Risking the Baby: Logos, Ethos, Pathos

Last week when Ally Hodgson asked how learning about claims would make her life better I answered somewhat clumsily with a brief argument about vaccination. Do you remember the argument? Good. Did you notice that it contained elements of logos, ethos, and pathos? Very good.

The whole argument can be rendered in a single sentence: If you can’t recognize that the claim that vaccination causes autism is weak and unpersuasive, you might decide on the basis of illogical fear to withhold vaccines from your own fragile child, not only endangering the helpless infant in your care, but also risking the lives of every innocent child she contacts.

  • LOGOS
    The logical argument here, based on several unspoken premises (warrants for Toulmin) that might be argued but are generally accepted, is that Ally’s actions will be guided by what she believes to be true, that her ability to analyze arguments will guide her to the truth, and that she will be well served by basing her choices on truth rather than on false claims and groundless panic. Very few words account for all these claims: among them, recognize, unpersuasive, decide, and illogical.
    Whether polio can be eradicated is a logical question.
  • ETHOS
    The ethical argument, also contained in just a few words, also based on unspoken premises, is that Ally has social obligations to keep her child safe and not endanger the public. These claims, while generally accepted, are the subject of lively debates about the degree to which we are obligated to others, and the relative strengths of our conflicting obligations.
    Whether children should be inoculated against polio by force or deception are ethical questions.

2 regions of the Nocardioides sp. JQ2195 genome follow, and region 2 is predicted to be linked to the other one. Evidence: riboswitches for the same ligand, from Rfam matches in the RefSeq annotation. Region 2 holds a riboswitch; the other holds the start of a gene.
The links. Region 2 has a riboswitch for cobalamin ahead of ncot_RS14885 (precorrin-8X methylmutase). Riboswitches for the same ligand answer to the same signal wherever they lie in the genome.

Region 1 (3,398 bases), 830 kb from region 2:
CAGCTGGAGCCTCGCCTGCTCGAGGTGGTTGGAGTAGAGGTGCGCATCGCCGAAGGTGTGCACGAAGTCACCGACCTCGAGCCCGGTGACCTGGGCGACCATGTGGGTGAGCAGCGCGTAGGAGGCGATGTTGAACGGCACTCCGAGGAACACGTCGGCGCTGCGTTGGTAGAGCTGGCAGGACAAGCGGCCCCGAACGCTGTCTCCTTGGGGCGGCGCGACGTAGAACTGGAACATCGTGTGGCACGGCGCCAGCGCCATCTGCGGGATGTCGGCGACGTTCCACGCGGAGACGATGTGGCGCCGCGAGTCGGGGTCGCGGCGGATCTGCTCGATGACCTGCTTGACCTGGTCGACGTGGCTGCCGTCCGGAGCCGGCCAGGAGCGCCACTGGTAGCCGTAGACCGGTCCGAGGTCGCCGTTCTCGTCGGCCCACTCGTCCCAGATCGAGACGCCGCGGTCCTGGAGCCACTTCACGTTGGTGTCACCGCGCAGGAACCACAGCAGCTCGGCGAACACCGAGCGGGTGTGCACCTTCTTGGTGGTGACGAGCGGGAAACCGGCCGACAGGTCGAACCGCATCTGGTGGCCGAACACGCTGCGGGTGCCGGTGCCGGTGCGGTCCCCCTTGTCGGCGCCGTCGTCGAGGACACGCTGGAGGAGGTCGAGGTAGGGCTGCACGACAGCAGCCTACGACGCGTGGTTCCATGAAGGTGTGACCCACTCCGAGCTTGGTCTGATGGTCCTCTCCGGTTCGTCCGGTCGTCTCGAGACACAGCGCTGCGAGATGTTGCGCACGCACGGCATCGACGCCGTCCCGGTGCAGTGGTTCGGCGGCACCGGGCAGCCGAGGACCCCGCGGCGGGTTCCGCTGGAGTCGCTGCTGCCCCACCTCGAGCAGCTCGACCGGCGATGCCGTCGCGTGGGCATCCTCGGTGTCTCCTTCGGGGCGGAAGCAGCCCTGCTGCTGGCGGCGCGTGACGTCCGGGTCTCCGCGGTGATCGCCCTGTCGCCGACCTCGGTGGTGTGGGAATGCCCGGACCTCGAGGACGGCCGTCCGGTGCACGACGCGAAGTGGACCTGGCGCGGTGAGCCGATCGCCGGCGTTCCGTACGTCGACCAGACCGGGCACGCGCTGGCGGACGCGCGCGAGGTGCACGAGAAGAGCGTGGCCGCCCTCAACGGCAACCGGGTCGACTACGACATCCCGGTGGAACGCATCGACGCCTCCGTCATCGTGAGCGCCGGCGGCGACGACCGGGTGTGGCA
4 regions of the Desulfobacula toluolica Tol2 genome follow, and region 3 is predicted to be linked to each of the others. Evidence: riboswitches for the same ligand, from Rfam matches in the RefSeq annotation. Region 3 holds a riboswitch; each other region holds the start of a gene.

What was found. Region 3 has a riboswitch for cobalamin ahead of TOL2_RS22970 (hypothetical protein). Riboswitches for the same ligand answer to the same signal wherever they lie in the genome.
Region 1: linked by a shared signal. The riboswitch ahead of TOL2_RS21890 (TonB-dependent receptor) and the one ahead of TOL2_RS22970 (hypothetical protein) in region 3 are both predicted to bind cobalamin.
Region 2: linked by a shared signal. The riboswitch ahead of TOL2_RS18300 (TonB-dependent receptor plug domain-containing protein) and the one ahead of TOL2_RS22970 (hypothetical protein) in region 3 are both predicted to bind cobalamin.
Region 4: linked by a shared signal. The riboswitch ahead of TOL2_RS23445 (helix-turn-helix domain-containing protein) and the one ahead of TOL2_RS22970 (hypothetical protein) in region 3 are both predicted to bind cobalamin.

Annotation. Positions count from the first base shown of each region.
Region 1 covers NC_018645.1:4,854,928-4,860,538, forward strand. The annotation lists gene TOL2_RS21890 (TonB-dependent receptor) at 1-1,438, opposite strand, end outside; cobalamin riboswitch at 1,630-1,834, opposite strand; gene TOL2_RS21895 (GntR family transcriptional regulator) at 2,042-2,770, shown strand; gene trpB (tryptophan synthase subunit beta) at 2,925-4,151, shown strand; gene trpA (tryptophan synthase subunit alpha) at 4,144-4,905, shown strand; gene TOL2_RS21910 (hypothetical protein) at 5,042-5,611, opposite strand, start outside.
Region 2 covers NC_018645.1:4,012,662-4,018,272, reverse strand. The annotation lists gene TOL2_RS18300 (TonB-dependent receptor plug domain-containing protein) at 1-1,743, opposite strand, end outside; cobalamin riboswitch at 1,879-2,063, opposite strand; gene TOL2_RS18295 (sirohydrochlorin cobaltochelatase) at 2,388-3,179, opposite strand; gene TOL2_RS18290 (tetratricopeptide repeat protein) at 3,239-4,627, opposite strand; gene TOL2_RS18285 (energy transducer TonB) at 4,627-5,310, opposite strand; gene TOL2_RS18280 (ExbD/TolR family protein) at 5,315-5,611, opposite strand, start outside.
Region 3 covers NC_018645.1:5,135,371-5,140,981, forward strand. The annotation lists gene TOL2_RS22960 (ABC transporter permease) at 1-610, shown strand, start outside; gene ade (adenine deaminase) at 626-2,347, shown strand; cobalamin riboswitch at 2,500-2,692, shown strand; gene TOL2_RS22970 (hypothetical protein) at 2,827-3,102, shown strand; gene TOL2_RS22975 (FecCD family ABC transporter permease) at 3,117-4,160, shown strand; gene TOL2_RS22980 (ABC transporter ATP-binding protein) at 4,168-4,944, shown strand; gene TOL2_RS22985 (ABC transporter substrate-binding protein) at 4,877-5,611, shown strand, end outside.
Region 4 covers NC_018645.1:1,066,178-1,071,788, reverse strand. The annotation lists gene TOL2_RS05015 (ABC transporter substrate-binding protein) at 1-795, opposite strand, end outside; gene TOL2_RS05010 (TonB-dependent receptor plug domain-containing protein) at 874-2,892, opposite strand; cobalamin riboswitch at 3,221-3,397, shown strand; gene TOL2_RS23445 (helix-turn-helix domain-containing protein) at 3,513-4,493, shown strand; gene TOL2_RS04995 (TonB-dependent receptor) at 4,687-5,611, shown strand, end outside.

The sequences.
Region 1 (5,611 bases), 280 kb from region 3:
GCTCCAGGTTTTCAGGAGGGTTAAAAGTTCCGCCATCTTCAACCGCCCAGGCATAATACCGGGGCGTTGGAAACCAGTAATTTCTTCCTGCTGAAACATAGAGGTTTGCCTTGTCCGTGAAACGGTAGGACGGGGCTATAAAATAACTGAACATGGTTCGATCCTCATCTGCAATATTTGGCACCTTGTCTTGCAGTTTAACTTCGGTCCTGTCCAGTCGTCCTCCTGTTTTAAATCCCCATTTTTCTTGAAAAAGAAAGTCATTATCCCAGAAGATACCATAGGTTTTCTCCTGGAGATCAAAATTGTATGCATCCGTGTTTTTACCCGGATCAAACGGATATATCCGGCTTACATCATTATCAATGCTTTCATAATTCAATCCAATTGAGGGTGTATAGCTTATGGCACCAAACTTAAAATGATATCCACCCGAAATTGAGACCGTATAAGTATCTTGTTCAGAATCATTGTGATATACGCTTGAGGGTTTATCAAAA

• PATHOS
    Raising the specter of pathetic, ill children paralyzed or dying of preventable childhood illnesses was my way of dramatizing the logical and ethical terms of the argument to bully Ally emotionally. Contained in just a few words—fragile, innocent, helpless—arguments of pathos can be very effective, even when they are not based on strong claims.
    The argument that “to condemn even one child to a lifetime of paralysis” is sufficient reason to adopt (or to withhold) a massive global health program, makes sense only to our emotions.

As I have elsewhere, I want to emphasize here that claims hide everywhere, often in single words, or even between the lines. Artful arguers get us to nod in agreement without having to say much. If they combine logos and ethos, they can make us conclude that we have obligations to act based on very few facts. And if they mix in a little pathos, they can make us feel ashamed to even think of asking for additional evidence.

About davidbdale

Inventor of and sole practitioner of 299-word Very Short Novels. www.davidbdale.wordpress.com
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